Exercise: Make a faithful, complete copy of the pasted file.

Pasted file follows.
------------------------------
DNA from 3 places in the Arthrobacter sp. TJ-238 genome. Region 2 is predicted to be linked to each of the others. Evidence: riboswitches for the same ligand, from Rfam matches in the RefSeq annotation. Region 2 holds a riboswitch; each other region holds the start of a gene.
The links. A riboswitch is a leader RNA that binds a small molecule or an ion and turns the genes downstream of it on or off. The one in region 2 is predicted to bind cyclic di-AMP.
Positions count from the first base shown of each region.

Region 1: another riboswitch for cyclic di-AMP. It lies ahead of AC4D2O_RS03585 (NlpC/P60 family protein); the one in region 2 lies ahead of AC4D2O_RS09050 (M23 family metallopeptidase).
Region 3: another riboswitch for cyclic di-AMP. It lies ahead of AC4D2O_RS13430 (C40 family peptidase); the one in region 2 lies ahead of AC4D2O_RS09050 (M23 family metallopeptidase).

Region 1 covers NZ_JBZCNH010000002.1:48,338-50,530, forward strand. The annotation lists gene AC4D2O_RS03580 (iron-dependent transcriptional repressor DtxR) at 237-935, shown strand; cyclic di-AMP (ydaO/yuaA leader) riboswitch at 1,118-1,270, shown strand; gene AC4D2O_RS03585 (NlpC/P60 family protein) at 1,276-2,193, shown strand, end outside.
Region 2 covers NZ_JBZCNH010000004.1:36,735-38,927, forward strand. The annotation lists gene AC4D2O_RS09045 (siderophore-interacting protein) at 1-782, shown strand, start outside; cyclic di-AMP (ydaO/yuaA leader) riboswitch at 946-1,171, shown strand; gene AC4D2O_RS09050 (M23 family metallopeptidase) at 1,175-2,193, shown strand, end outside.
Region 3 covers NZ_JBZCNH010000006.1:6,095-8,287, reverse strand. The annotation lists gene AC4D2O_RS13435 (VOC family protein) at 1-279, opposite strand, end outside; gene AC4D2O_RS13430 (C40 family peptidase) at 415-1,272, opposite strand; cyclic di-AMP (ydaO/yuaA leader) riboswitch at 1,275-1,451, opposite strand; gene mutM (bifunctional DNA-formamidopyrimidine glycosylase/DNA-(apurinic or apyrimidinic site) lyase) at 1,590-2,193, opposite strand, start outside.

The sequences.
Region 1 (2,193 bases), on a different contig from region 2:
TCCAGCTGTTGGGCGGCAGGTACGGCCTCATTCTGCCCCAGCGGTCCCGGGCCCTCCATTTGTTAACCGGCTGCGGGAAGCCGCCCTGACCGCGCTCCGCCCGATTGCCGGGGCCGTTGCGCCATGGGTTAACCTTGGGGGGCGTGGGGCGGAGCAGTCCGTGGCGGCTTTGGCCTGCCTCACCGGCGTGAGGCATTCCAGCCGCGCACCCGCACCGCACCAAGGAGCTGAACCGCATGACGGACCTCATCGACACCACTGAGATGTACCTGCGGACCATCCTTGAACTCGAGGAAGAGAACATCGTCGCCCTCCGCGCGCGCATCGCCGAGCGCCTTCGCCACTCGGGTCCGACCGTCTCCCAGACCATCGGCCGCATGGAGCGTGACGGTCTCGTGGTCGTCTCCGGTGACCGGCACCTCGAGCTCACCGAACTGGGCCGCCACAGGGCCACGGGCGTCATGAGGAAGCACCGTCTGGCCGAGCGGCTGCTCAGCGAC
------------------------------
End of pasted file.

DNA from 3 places in the Arthrobacter sp. TJ-238 genome. Region 2 is predicted to be linked to each of the others. Evidence: riboswitches for the same ligand, from Rfam matches in the RefSeq annotation. Region 2 holds a riboswitch; each other region holds the start of a gene.
The links. A riboswitch is a leader RNA that binds a small molecule or an ion and turns the genes downstream of it on or off. The one in region 2 is predicted to bind cyclic di-AMP.
Positions count from the first base shown of each region.

Region 1: another riboswitch for cyclic di-AMP. It lies ahead of AC4D2O_RS03585 (NlpC/P60 family protein); the one in region 2 lies ahead of AC4D2O_RS09050 (M23 family metallopeptidase).
Region 3: another riboswitch for cyclic di-AMP. It lies ahead of AC4D2O_RS13430 (C40 family peptidase); the one in region 2 lies ahead of AC4D2O_RS09050 (M23 family metallopeptidase).

Region 1 covers NZ_JBZCNH010000002.1:48,338-50,530, forward strand. The annotation lists gene AC4D2O_RS03580 (iron-dependent transcriptional repressor DtxR) at 237-935, shown strand; cyclic di-AMP (ydaO/yuaA leader) riboswitch at 1,118-1,270, shown strand; gene AC4D2O_RS03585 (NlpC/P60 family protein) at 1,276-2,193, shown strand, end outside.
Region 2 covers NZ_JBZCNH010000004.1:36,735-38,927, forward strand. The annotation lists gene AC4D2O_RS09045 (siderophore-interacting protein) at 1-782, shown strand, start outside; cyclic di-AMP (ydaO/yuaA leader) riboswitch at 946-1,171, shown strand; gene AC4D2O_RS09050 (M23 family metallopeptidase) at 1,175-2,193, shown strand, end outside.
Region 3 covers NZ_JBZCNH010000006.1:6,095-8,287, reverse strand. The annotation lists gene AC4D2O_RS13435 (VOC family protein) at 1-279, opposite strand, end outside; gene AC4D2O_RS13430 (C40 family peptidase) at 415-1,272, opposite strand; cyclic di-AMP (ydaO/yuaA leader) riboswitch at 1,275-1,451, opposite strand; gene mutM (bifunctional DNA-formamidopyrimidine glycosylase/DNA-(apurinic or apyrimidinic site) lyase) at 1,590-2,193, opposite strand, start outside.

The sequences.
Region 1 (2,193 bases), on a different contig from region 2:
TCCAGCTGTTGGGCGGCAGGTACGGCCTCATTCTGCCCCAGCGGTCCCGGGCCCTCCATTTGTTAACCGGCTGCGGGAAGCCGCCCTGACCGCGCTCCGCCCGATTGCCGGGGCCGTTGCGCCATGGGTTAACCTTGGGGGGCGTGGGGCGGAGCAGTCCGTGGCGGCTTTGGCCTGCCTCACCGGCGTGAGGCATTCCAGCCGCGCACCCGCACCGCACCAAGGAGCTGAACCGCATGACGGACCTCATCGACACCACTGAGATGTACCTGCGGACCATCCTTGAACTCGAGGAAGAGAACATCGTCGCCCTCCGCGCGCGCATCGCCGAGCGCCTTCGCCACTCGGGTCCGACCGTCTCCCAGACCATCGGCCGCATGGAGCGTGACGGTCTCGTGGTCGTCTCCGGTGACCGGCACCTCGAGCTCACCGAACTGGGCCGCCACAGGGCCACGGGCGTCATGAGGAAGCACCGTCTGGCCGAGCGGCTGCTCAGCGAC